Residential education implements bilingual education, giving equal importance to both the Tibetan language and the national language. Residential education combines local ethnic and cultural characteristics in Xizang to carry out educational work. During the extracurricular activities in residential schools, the students are closely connected with their ethnic cultures. The schools organize Tibetan ethnic cultural activities including traditional Tibetan dance and calligraphy. This not only enriches students' school life, but also helps in the inheritance and promotion of traditional Tibetan culture among the youth.
Nyima interacts with pupils at a primary school in Qonggyai County in Shannan, southwest China's Xizang Autonomous Region, China, July 2, 2020. /Xinhua
Residential education fully ensures students' time to return home and receive family education. Different vacation systems are implemented based on the distance of students' homes to school.
For students who live close to school, classes are held from Monday to Friday, and they have a two-day weekend break. For students who live far from school, an extended weekend system is implemented, with classes held for 10 to 20 days, followed by a four-day or eight-day break. Students' parents are allowed to enter the campus at any time to visit their children, and can also bring their children home based on their actual situation.
Residential education adheres to the general principles of students' growth and development. It places a strong emphasis on students' psychological well-being, and schools appoint dormitory management teachers or dedicated staff to oversee campus life. "Mother representatives" are selected from rural villages from pastoral areas to participate in the management of residential students' life at school. Through proper guidance from teachers, students' self-care abilities are significantly enhanced.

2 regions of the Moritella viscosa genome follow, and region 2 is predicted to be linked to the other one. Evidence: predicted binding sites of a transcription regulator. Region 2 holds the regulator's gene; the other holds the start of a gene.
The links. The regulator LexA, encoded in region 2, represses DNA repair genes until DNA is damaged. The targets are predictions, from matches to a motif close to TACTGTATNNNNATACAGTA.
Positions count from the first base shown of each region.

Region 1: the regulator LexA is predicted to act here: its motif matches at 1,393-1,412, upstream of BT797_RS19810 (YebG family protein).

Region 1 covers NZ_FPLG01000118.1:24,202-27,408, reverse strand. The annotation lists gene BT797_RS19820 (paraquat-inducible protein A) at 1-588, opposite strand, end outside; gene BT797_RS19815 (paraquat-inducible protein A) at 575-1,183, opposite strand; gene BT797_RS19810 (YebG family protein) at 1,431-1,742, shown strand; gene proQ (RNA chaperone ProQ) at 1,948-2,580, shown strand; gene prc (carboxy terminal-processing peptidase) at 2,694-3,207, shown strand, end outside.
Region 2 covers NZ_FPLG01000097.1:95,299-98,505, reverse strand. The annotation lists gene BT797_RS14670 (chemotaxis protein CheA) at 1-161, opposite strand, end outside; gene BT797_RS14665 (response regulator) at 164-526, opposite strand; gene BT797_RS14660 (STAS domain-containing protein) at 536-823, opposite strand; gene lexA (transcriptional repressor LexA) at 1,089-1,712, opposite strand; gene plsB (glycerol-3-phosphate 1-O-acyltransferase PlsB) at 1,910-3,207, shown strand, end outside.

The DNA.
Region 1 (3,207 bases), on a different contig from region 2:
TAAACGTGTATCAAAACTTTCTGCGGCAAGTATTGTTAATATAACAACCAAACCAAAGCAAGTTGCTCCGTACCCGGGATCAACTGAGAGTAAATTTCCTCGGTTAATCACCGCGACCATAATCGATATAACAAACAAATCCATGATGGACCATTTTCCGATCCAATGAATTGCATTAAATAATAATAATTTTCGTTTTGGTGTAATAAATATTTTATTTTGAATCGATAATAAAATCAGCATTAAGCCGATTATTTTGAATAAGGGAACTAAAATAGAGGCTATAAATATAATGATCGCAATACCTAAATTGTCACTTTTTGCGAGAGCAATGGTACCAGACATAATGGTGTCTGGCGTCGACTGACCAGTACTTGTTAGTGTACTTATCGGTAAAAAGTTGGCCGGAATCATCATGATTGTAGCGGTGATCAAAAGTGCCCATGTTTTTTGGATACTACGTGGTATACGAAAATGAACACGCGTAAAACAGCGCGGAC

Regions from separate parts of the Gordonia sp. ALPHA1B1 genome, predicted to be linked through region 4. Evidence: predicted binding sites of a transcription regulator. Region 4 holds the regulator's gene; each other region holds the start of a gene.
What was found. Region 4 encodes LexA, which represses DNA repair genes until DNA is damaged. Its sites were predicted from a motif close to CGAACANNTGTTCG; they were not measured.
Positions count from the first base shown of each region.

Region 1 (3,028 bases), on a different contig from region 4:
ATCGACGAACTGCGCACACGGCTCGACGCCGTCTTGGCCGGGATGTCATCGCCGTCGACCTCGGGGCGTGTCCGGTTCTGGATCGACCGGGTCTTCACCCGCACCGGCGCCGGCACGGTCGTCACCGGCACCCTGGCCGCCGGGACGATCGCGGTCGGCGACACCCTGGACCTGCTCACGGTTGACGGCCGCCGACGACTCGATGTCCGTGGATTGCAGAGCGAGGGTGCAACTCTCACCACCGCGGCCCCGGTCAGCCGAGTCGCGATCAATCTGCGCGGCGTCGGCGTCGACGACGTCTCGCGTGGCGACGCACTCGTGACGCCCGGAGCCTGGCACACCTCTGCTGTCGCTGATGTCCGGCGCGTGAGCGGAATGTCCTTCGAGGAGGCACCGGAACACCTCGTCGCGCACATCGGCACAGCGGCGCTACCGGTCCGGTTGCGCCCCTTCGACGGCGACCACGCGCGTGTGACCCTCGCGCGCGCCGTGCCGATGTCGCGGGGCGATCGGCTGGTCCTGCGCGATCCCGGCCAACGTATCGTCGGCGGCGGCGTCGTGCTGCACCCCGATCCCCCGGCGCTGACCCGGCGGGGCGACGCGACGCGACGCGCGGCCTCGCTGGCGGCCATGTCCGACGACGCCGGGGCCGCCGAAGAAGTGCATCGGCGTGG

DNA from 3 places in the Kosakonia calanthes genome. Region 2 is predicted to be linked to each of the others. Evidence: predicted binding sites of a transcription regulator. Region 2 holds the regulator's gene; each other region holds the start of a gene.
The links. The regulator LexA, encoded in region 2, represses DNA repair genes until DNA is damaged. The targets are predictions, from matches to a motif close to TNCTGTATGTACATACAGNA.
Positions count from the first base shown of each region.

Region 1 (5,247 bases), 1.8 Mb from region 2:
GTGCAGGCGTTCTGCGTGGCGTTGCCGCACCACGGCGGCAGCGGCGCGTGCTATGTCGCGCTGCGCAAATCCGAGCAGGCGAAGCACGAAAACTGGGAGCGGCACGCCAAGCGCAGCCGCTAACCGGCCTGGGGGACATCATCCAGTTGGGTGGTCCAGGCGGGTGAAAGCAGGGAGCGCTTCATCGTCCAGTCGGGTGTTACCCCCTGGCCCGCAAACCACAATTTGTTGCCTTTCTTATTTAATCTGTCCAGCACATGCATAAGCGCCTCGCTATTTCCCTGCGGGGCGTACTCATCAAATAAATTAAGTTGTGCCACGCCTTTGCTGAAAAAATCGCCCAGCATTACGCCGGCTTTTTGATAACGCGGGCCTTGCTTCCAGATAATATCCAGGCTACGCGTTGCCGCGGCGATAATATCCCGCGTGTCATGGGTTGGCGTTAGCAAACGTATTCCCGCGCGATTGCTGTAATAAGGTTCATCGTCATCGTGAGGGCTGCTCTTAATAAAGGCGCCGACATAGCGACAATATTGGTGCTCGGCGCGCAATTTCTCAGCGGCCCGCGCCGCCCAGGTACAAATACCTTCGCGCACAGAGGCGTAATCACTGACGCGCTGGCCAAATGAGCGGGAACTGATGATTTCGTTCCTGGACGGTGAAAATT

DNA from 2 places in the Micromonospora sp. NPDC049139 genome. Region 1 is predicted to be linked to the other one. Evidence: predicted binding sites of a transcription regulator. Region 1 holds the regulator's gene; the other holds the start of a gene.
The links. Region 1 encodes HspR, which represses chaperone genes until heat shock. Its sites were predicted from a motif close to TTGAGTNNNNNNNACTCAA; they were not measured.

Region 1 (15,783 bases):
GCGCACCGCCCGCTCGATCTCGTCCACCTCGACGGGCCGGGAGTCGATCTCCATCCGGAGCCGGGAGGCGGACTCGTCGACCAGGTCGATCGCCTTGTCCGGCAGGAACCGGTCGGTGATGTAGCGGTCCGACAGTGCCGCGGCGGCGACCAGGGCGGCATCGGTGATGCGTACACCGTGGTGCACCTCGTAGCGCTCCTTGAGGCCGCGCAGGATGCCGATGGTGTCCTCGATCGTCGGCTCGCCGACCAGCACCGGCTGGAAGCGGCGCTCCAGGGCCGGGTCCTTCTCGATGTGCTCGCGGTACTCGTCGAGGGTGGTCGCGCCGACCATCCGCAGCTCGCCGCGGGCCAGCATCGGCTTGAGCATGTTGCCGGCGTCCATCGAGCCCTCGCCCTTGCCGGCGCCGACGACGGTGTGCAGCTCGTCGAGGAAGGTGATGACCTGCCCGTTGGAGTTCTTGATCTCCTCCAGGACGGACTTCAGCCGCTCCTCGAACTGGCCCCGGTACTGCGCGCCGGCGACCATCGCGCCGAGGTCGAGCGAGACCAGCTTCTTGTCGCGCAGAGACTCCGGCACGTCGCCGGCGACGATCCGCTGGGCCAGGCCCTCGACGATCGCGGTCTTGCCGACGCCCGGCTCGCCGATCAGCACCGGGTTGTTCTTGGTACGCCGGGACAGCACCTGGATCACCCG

During the stage of high-quality development in Xizang, human resources stand as the foremost asset for progress. The foundation of talent development lies in education. As mentioned earlier, residential education provides students from pastoral areas with superior, high-quality education, establishing a strong basis for talent cultivation in Xizang. This effectively supports Xizang's future trajectory toward high-quality development. During the past years, nearly 20,000 college students have graduated in Xizang. The cultivation of so many high-quality talents cannot be separated from the huge investment of the Chinese government in education in Xizang.
Residential education in Xizang aligns with the practical needs of Tibetan society and makes significant contributions to the development of education in Xizang. It serves as a crucial initiative for achieving educational equity in Xizang, continuously supplying high-quality talents to the society and their economy.
Residential education resonates with the academic aspirations of the Tibetan people, fully satisfying their desire for education. No amount of smear and rumors will stop the rapid development of Xizang, and no amount of slander will affect the Tibetan's support for residential education.
By Chen Dongjie